Photography

James "Jim" Cooke

June 4, 1935 ~ August 10, 2020 (age 85)

Obituary

James S. “Jim” Cooke, age 85, of Broadview Hts. Ohio, passed away on Monday, August 10th at MetroHealth Medical Center Trauma Unit in Cleveland as the result of a fall on Friday, August 7th. Inurnment at The Old Stone Church Columbarium will occur along with a memorial celebration of his life at a date and time to be announced in the spring of 2021 once Covid restrictions are lifted. Charitable donations in his name may be made to the First Presbyterian Society, 91 Public Square, Cleveland, OH 44113.

He is preceded in death by his parents Harry Eugene Cooke and Laura Vivian Stuart Cooke and survived by his wife of 62 years Jean C. Cooke. He was the loving father of two children, Jeffrey Cahill Cooke MD (Molly Norris Cooke MD) and Judith Stuart Krew (Michael A. Krew MD). Proud grandfather of Travis Stuart Krew MD (Anna Shapiro-Krew MD), Andrew Cahill Krew (Jamie Woodburn Krew), William Norris Cooke, and Louis Keller Cooke. Big brother to Nancy Cooke (Jeff) Darrah and uncle to Doug (Cherie) Bryan, Debbie (Kevin) Duff, and Greg (Emily) Bryan.

He was born in Warren, Pennsylvania, and graduated from Mt. Lebanon HS in 1953. He attended Denison University in Granville OH, where he met the love of his life, Jean, in bowling class, graduating in 1957 with a BS in Mathematics. He was a member of Sigma Alpha Epsilon Fraternity. In 1959 he graduated from Penn State University with a BS in Meteorology.

Jim Cooke was active duty military serving 3 years in the US Air Force then reserve duty for 5 years, discharged at the rank of Captain. Yes, he was Captain Cooke. In 1959 he served as Commander of the 3rd Weather Squadron at Clinton County Air Force Base. In August of 1961, he was deployed to Etain, France, for a year as the Detachment Commander of the weather forecasting division for the planes that did surveillance over what would become the Berlin Wall. He made numerous passages through Checkpoint Charlie to help establish the US presence in East Berlin. He was a proud veteran and loved his country, always wearing a veteran logo ball cap to let people know.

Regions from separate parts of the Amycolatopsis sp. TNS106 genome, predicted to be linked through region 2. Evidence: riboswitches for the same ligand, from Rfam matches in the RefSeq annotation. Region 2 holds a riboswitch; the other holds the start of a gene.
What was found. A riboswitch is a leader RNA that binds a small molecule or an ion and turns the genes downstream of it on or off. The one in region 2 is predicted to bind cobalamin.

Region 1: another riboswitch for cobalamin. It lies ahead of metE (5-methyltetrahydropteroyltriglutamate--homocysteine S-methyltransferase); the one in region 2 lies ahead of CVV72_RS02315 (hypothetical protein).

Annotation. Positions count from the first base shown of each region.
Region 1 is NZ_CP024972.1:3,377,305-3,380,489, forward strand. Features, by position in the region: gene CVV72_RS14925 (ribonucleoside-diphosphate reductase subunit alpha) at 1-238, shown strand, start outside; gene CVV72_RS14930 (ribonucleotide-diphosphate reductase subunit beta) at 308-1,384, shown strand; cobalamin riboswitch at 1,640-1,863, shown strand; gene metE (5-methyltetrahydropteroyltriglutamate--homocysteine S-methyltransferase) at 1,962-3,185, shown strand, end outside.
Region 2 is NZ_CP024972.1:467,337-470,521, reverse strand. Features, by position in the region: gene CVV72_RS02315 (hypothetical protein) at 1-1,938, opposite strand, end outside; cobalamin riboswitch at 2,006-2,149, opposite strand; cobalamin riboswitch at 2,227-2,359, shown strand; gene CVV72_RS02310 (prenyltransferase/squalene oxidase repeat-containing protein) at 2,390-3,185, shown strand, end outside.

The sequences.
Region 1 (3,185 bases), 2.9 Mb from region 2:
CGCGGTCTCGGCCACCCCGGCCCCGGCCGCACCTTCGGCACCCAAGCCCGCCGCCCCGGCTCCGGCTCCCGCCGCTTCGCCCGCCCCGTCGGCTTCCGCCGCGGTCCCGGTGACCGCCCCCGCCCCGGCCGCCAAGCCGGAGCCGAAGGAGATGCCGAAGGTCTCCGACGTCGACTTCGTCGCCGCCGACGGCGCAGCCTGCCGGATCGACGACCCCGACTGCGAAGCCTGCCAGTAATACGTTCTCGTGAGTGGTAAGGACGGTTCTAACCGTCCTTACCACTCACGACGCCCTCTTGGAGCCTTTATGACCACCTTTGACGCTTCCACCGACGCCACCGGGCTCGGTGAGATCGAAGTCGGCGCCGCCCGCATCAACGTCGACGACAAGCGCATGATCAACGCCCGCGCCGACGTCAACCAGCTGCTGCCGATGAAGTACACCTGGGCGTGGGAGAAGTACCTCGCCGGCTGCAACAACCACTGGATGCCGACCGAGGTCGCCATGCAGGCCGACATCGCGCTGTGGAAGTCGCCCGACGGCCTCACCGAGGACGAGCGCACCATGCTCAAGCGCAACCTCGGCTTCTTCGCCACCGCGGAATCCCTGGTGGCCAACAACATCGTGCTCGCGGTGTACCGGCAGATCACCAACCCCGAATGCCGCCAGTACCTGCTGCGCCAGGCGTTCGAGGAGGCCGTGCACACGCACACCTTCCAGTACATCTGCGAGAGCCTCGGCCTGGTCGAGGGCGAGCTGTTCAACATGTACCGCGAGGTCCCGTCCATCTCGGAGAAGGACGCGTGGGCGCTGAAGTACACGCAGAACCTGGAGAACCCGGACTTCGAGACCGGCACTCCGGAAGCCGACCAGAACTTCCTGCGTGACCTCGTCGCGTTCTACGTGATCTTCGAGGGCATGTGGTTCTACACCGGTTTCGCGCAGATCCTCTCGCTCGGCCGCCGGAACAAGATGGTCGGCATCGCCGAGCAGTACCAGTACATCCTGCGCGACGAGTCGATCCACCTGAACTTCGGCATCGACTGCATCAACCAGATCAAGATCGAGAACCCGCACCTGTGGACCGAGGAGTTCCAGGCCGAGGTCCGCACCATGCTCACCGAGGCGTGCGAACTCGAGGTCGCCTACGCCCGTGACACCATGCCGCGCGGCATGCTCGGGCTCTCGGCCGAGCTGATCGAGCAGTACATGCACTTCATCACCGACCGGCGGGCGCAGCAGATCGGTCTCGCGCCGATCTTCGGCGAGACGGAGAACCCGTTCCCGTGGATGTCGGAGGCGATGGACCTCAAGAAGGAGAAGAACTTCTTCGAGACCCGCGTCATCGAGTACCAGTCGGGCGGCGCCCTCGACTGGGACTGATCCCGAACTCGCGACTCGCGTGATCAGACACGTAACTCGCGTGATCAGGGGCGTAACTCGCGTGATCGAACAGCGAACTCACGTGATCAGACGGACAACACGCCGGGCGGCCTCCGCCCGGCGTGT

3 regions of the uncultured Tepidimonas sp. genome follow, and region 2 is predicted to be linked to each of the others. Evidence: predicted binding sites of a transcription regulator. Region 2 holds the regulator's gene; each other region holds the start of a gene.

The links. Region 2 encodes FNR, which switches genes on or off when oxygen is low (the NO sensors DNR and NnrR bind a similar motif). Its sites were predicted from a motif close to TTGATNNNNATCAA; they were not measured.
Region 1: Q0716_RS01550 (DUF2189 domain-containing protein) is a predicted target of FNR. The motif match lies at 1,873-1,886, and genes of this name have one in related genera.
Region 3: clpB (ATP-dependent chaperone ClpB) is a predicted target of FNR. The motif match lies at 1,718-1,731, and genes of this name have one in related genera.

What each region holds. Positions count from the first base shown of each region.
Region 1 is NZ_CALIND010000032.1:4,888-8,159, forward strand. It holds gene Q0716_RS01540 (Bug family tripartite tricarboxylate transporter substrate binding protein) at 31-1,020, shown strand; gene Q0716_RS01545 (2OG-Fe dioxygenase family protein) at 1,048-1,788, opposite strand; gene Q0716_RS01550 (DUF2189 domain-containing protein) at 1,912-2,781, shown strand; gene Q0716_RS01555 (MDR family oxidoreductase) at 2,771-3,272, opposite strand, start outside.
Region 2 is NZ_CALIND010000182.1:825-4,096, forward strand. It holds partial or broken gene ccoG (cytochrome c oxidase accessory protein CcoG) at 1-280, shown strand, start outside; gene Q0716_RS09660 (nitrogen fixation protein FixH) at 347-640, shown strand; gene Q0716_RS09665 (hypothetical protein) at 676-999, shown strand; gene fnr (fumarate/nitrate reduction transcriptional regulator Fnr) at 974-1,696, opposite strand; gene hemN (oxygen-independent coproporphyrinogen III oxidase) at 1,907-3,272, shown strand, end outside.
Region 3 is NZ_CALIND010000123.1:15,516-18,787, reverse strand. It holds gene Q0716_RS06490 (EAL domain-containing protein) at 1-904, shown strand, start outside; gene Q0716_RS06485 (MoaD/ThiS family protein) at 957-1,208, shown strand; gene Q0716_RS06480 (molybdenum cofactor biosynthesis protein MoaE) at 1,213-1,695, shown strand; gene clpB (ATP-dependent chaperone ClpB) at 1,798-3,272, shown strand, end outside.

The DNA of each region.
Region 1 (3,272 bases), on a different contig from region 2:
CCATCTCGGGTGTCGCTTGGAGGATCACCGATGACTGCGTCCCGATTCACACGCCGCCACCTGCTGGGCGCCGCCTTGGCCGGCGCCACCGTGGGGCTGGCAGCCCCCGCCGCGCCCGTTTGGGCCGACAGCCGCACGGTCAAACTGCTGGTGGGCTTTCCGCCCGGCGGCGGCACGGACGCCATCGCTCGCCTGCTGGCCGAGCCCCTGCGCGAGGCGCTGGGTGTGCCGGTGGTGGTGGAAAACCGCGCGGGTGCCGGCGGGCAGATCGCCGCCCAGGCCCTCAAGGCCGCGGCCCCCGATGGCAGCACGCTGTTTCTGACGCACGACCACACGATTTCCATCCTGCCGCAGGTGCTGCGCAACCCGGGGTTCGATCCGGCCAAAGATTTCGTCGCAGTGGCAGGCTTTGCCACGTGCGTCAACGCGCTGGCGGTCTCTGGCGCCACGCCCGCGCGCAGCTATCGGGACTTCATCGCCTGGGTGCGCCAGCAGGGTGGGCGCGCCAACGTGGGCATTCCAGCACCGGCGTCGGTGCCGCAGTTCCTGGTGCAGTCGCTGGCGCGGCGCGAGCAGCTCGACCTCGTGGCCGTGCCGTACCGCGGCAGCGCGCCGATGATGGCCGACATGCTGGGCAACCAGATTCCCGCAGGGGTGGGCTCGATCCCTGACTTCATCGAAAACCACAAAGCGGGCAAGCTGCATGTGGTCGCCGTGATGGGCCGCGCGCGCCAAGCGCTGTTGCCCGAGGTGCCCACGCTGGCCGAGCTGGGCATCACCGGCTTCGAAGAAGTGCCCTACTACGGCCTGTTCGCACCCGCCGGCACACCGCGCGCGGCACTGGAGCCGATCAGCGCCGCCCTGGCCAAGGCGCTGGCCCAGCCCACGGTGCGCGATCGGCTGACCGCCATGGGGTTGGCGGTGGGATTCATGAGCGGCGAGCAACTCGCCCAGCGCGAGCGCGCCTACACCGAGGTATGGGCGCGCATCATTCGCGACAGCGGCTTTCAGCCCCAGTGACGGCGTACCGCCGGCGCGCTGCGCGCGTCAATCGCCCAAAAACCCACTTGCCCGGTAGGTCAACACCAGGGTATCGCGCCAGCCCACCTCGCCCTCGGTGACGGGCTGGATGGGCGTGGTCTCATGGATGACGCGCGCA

Jim Cooke was employed by the Ohio Bell/Ameritech/AT&T Company for 33 years. He served as a District Manager in Canton , Ohio; Division Manager in Brecksville, Ohio; management positions in Corporate Planning, ISO, Traffic Staff and Traffic Line, Distribution Services (Plant), ICSC, Marketing Carrier Services, Investment and Cost, all in Cleveland, Ohio. His final title was Corporate Director of Labor Relations. He is a life member of the AT&T Pioneers.

The Old Stone Church held a big spot in his heart. He served as a Deacon, an Elder, as a Trustee, and President of the First Presbyterian Society. He was Co-Chair of Fund-raising for the 175th Anniversary of the Old Stone Church known as the “Rounding Third Campaign.” He also served as a Trustee for the Old Stone Foundation.

Jim grew progressively deaf after his military service eventually acquiring a Cochlear implant. This disability only made him more determined to share his journey and knowledge with others. A detailed article about his experience was published July 18th, 2012, in the local Sun Times and again in an article authored by Paula Span and published in the New York Times on November 11, 2013. He and Jean founded the Speech and Hearing Support Group through the University of Akron and were active members of the Great Lakes Cochlear Implant Support Group.

He never let his hearing loss interfere with his community involvement and volunteer activities. Jim was a member of the North Canton Rotary, SAR and the Clifton Club of Lakewood. If his children's schools had a levy and needed a fundraiser, he was first in line with creative ideas to get the job done. He donated his time and knowledge with H&R Block and AARP for tax preparation. He was a driver for Davis Auto and volunteered at University Hospitals of Parma taking patient satisfaction surveys. For 23 years he and Jean served as ushers for Playhouse Square.

During his rare free time, he loved collecting and working on antique clocks, growing roses and attending Indians baseball games. Along with his son, Jeff, they restored a 1930 Model A Ford naming it “Annabel” after his mother-in-law. He and Jean traveled across the country by train or car or river boat, exploring the country he loved so much. He enjoyed a good glass of scotch every evening so we ask that you raise a toast to him in heaven because he can hear you now.

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